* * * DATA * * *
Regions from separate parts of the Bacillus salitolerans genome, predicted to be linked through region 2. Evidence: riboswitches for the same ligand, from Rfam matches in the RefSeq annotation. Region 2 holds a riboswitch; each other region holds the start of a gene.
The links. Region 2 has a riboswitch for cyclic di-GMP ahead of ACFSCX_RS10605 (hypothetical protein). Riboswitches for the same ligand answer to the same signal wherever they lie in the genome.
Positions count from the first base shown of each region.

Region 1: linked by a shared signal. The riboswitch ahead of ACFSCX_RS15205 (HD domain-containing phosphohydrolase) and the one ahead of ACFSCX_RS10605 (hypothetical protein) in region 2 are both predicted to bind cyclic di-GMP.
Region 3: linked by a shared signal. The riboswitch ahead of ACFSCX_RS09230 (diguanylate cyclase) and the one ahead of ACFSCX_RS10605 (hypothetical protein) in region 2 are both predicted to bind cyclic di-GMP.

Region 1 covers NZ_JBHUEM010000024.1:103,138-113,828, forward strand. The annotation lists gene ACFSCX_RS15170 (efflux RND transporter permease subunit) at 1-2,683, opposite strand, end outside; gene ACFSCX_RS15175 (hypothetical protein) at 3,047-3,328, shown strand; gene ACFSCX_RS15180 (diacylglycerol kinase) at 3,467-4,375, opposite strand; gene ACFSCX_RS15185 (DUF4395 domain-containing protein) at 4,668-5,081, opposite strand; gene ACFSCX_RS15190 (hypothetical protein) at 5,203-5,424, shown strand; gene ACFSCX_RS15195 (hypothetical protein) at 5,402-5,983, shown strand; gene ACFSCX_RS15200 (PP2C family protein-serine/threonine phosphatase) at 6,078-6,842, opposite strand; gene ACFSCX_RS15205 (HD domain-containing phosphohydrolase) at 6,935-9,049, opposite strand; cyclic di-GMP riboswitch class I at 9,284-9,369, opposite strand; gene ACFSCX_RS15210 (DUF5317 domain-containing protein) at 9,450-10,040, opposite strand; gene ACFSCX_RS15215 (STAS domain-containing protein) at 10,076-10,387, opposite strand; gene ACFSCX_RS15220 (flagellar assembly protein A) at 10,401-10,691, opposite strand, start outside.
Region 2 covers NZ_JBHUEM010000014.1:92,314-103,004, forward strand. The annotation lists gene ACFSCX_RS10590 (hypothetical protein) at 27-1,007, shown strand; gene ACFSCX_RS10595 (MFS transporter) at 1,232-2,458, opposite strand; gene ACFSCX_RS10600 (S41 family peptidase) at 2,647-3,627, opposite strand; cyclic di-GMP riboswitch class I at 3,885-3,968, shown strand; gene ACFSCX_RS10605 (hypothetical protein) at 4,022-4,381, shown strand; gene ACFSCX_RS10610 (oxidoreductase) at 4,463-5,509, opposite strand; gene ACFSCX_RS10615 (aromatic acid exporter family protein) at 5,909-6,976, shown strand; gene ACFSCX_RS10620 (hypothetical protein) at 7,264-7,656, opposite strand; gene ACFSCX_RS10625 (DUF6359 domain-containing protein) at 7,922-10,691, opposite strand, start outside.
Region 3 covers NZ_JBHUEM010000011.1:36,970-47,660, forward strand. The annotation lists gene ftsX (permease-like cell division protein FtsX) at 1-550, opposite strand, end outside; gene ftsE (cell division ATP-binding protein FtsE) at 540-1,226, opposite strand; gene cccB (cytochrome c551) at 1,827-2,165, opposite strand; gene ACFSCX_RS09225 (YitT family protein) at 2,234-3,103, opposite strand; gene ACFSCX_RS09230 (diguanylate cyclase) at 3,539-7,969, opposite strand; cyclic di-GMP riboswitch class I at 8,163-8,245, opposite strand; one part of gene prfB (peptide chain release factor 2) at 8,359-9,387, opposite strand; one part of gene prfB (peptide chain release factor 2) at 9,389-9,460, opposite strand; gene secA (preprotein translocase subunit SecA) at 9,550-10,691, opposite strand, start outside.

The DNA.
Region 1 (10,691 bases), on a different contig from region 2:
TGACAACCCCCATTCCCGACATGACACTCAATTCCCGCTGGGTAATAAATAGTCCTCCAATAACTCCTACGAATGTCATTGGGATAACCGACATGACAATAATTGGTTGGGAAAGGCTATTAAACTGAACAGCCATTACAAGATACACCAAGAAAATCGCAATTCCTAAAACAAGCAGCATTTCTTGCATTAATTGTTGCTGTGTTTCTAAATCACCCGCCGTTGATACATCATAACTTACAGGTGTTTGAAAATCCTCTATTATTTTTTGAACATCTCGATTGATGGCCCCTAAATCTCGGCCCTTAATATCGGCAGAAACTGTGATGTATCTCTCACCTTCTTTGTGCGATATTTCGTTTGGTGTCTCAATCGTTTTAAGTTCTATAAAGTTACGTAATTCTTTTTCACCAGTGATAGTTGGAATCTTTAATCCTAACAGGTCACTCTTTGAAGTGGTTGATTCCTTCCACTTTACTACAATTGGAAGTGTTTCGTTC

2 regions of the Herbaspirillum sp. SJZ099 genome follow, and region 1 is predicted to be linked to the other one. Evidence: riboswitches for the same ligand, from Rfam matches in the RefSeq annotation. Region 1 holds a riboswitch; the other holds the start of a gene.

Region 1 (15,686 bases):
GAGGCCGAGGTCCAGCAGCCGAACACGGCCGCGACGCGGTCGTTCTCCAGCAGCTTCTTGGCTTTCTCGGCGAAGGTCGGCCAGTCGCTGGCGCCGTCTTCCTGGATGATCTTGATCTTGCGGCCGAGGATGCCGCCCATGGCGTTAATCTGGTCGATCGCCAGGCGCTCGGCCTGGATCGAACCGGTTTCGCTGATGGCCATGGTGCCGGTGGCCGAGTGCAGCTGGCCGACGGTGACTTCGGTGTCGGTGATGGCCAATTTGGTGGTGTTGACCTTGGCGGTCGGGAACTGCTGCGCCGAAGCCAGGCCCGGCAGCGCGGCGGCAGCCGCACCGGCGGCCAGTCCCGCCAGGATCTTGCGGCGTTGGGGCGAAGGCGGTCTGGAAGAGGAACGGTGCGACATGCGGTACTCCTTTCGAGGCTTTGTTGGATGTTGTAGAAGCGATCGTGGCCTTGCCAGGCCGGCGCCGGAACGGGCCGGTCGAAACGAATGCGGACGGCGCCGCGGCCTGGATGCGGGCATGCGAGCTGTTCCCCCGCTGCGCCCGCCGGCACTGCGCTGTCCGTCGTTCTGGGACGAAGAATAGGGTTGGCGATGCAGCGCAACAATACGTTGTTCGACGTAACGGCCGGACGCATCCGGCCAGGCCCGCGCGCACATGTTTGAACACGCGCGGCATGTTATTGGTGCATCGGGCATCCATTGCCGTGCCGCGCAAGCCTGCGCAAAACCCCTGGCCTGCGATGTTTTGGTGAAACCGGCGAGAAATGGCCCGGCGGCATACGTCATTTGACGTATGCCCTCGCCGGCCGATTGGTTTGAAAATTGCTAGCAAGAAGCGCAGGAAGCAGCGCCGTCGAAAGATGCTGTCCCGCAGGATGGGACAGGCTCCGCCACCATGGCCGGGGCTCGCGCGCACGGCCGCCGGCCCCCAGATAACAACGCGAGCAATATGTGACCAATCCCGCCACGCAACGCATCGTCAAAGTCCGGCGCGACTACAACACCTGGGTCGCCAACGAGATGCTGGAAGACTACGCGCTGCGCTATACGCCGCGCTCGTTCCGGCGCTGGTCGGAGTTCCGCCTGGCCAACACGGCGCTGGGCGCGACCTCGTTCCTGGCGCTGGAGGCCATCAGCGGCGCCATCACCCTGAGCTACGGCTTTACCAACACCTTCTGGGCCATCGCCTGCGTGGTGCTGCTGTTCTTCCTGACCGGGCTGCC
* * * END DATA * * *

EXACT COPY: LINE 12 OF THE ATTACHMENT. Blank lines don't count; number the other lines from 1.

2 regions of the Herbaspirillum sp. SJZ099 genome follow, and region 1 is predicted to be linked to the other one. Evidence: riboswitches for the same ligand, from Rfam matches in the RefSeq annotation. Region 1 holds a riboswitch; the other holds the start of a gene.